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CCS – should the answer be yes?

Posted 16/03/2012 by sevans

New UK energy and climate change minister Ed Davey has had no time to lose getting to grips with some of the challenges of his new role. First, he will have had to familiarise himself with the ‘Energese,’ as one Daily Telegraph commentator wryly observed last week – the impenetrable lingo of energy and climate change guaranteed to befuddle and bemuse all but the rarefied bunch of specialists resident in this sector. Expressions such as ‘carbon floor mechanisms’, ‘carbon offsets’, emissions trading schemes’ and ‘distributed energy networks,’ to mention just a few.

This week, Davey has set his mind to tackling the equally linguistically and technically challenging topic of carbon capture and sequestration – otherwise more conveniently abbreviated as CCS. CCS, according to its proponents including energy major Royal Dutch Shell, ‘is currently the only technology available to mitigate emissions from large-scale fossil fuel use’. Essentially, it involves taking the greenhouse gas CO2 emitted from fossil fuel powered stations and burying it in geological repositories deep below the world’s oceans.

On Monday 12 March, Davey announced a £20m injection of government cash available for research to further the development of CCS technologies, including projects for example to improve the recovery of CO2 from waste gas streams. ‘Far from something we can’t afford, I think this [CCS] is something we can’t afford not to do,’ Davey told Channel 4 News this week, pointing out that in the long term pioneering CCS should lead to more job creation and exports for the UK economy.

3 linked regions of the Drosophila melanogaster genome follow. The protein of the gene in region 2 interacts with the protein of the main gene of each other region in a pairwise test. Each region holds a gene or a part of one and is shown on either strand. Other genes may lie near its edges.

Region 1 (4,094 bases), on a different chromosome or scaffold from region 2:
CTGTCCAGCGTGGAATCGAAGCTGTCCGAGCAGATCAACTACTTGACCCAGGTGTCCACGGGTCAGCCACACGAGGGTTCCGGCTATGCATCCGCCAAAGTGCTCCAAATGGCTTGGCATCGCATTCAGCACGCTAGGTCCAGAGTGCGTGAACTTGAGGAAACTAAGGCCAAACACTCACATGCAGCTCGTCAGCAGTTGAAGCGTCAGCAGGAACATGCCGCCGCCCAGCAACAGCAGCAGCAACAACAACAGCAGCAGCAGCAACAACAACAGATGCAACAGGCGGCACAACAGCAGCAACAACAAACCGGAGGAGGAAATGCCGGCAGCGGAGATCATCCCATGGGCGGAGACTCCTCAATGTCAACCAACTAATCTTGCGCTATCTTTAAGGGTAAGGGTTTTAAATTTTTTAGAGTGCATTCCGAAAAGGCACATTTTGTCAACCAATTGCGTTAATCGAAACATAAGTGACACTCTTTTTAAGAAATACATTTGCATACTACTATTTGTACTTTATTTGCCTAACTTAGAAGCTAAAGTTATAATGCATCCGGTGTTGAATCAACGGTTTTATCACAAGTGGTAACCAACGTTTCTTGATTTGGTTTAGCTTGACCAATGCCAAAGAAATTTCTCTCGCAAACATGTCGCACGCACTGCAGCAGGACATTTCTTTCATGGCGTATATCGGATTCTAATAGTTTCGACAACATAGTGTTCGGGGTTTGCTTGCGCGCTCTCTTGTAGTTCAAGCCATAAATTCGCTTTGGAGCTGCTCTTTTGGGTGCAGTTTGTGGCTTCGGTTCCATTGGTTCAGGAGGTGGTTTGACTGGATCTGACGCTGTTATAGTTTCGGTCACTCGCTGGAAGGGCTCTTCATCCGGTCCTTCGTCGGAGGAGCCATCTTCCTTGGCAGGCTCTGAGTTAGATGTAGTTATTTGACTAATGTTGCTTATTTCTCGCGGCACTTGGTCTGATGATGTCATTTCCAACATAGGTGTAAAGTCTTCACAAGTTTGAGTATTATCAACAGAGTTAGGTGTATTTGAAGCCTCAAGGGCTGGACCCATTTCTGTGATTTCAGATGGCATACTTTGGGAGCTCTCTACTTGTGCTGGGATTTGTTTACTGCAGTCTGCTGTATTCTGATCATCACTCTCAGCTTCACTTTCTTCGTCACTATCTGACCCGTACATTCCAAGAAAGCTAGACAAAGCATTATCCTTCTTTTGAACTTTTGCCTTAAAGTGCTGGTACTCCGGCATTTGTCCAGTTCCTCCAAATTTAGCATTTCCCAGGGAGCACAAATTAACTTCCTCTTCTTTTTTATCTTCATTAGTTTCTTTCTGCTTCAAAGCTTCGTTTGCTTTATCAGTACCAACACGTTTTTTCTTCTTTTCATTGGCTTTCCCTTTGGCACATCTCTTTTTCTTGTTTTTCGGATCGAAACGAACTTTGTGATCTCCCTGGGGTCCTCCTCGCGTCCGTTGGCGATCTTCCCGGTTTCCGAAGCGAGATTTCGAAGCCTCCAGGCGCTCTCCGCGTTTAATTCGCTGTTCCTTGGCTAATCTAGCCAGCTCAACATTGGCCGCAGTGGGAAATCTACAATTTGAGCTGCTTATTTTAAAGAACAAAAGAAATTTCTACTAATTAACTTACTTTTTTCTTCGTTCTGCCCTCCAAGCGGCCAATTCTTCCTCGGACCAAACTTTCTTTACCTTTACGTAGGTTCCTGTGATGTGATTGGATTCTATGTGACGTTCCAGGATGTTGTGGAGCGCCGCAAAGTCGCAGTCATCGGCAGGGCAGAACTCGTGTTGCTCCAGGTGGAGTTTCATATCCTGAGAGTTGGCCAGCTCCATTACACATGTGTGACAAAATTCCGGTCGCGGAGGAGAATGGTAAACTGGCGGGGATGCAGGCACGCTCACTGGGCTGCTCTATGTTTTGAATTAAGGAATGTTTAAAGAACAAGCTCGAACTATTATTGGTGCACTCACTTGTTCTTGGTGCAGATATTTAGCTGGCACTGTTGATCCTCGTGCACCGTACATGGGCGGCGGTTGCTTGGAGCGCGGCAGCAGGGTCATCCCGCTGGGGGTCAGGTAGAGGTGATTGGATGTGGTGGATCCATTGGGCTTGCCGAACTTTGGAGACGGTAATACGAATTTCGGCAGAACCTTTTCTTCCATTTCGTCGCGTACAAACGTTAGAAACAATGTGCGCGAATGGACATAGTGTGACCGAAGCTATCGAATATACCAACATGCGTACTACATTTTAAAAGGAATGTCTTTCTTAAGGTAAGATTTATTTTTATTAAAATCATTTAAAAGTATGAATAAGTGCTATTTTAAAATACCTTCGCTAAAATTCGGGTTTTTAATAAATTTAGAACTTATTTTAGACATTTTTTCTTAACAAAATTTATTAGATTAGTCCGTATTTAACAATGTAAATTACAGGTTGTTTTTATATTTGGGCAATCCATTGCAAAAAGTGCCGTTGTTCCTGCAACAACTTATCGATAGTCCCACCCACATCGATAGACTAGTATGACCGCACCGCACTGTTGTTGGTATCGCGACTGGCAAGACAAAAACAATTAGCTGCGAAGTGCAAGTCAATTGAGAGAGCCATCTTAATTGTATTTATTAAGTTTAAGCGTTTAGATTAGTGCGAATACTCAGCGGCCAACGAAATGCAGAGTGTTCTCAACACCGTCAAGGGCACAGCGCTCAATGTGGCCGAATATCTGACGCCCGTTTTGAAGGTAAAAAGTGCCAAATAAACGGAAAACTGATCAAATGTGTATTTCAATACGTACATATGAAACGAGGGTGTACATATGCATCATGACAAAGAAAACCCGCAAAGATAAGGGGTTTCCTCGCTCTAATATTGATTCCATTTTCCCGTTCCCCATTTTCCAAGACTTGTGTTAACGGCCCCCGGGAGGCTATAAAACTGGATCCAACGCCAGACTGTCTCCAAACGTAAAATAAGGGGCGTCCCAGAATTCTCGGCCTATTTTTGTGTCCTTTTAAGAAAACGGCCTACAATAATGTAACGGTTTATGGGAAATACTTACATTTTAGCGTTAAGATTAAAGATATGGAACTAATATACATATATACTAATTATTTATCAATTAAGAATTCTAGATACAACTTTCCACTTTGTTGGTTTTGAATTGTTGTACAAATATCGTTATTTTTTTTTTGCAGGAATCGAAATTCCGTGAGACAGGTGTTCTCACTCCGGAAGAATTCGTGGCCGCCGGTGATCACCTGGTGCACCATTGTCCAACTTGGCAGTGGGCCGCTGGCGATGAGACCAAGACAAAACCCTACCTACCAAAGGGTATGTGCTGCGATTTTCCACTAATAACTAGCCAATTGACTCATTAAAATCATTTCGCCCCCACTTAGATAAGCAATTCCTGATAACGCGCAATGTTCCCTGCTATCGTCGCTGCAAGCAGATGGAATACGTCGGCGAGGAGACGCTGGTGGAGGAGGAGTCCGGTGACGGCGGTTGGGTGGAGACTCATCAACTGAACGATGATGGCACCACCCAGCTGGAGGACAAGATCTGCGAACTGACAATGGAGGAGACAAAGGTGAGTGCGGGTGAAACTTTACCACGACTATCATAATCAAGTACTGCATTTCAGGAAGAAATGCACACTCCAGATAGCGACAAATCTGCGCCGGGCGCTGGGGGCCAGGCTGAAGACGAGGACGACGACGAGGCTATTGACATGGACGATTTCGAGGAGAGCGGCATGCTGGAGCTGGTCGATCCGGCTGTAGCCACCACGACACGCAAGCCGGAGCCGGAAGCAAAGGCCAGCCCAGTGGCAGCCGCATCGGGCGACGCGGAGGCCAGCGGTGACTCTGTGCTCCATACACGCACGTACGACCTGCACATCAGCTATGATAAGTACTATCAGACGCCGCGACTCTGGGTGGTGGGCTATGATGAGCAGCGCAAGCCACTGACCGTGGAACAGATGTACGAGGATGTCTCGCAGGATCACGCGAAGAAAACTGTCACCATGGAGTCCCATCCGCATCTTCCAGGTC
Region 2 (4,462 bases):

But CCS technology is far from proven. Government funding for a CCS demonstration project has not yet been forthcoming, while a competition to bid for part of £1bn of funding to build a demonstration plant by 2020 has thus far failed to select a successful candidate. A government announcement is expected soon, however time is running out on Shell’s offer to build a demo plant, with the planned decommissioning of the necessary pipeline by the end of this year if it does not get the go-ahead. 

So is CCS worth all the effort and expense – not to mention all of the risks? Davey appears to think so, but will taxpayers who will have to stump up for the technology be equally enthusiastic? Meanwhile, the big worry as with so many alternative energy technologies is the issue of safety - not least what would happen if the CO2 managed to escape from the undersea repository?

Cath O’Driscoll, Deputy editor

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